Belle Vernon, West Newton Rotary Clubs foot bill for picnic shelters on trail
To support the Youghiogheny River Trail, a part of the Great Allegheny Passage, two local Rotary clubs donated six covered picnic tables available for the public's use.
The wooden tables, made with pressure-treated lumber and a shingled roof, were built and installed along the trail over the past several weeks, said Bob Hand, president of the Westmoreland Yough Trail Chapter.
The Belle Vernon Rotary donated $2,000 for four tables; the West Newton Rotary donated $1,000 for two tables.
“Our Rotary, Belle Vernon, is trying to partner with Westmoreland Yough Trail Chapter because we think it's a great thing for the community, for young families to be able to go out and walk and see the nature,” said Sam Cover, club president and a trail chapter member. “That's a beautiful area, and it doesn't cost them anything.”
The benches are located between mile-markers 31 and 41 on the trail through Westmoreland County.
The Youghiogheny River Trail is a section of the Great Allegheny Passage, which runs from Pittsburgh to Cumberland, Md., Hand said.
Construction plans for the tables came from the Westmoreland County Parks Department, Hand said.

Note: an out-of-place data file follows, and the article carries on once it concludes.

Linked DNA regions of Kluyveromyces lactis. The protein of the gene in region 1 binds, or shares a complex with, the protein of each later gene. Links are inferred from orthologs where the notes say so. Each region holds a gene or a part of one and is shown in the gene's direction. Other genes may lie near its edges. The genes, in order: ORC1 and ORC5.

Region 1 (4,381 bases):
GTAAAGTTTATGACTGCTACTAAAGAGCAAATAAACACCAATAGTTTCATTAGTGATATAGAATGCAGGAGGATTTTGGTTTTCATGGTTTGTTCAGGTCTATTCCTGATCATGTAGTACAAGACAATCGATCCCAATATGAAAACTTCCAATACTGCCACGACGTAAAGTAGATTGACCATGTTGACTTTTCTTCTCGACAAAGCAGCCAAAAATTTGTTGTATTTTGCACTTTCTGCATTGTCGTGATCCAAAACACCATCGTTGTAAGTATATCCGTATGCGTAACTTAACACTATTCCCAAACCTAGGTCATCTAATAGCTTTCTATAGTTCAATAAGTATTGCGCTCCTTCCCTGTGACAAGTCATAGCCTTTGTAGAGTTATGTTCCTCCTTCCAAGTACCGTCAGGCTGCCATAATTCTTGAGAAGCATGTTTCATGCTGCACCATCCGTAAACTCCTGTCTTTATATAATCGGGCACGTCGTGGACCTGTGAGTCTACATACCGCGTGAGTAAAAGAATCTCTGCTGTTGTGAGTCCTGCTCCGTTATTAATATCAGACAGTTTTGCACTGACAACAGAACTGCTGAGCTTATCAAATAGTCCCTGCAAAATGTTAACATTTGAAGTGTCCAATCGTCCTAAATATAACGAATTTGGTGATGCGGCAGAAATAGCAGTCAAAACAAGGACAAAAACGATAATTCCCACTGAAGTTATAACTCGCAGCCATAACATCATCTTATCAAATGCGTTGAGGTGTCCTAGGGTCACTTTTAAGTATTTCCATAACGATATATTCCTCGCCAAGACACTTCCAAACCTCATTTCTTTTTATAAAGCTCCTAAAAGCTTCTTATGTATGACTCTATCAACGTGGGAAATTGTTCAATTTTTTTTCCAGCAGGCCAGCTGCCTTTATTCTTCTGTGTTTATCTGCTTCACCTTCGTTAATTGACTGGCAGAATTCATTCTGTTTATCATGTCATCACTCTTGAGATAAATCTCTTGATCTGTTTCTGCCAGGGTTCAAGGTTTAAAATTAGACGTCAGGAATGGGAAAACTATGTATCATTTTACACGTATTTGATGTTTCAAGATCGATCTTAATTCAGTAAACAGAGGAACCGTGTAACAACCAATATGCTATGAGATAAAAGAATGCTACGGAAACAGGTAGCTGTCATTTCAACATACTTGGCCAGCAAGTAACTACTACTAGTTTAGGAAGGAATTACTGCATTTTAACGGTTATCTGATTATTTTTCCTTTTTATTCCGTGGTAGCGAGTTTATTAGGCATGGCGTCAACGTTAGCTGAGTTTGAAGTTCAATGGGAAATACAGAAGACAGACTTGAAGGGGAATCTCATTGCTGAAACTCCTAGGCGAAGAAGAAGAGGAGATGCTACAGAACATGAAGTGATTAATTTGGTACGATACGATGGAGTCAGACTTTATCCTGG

The clubs bought lumber, and then volunteers cut the wood to size and installed the tables on site, Cover said.
The group tries to contribute to the trail often, he said.
“Every year that trail gets more and more usage,” Cover said. “As a Rotary, we think that (the trail) is something that we should try to endorse and partner with, continue to keep that viable for years to come.”
The picnic table project is important because it's easy to see the money being put to use, said Matt Terchick, treasurer of the West Newton Rotary, who worked with the Belle Vernon club on the benches.
“You see it being used every day because it's a tangible, viable entity — the trail,” Terchick said.
Locals use the trail on the weekdays, and out-of-towners take to the path on the weekends, he said.
The West Newton Rotary took interest in the trail because of its location as a “trail town,” Terchick said. The club took on its first major trail project several years ago, he said.
“We thought the trail was going to be a really viable entity for the community,” Terchick said. “And we were going to try to do whatever we had to do to make the trail viable.”
Rossilynne Skena is a staff writer for Trib Total Media. She can be reached at 724-836-6646 or email@example.com.
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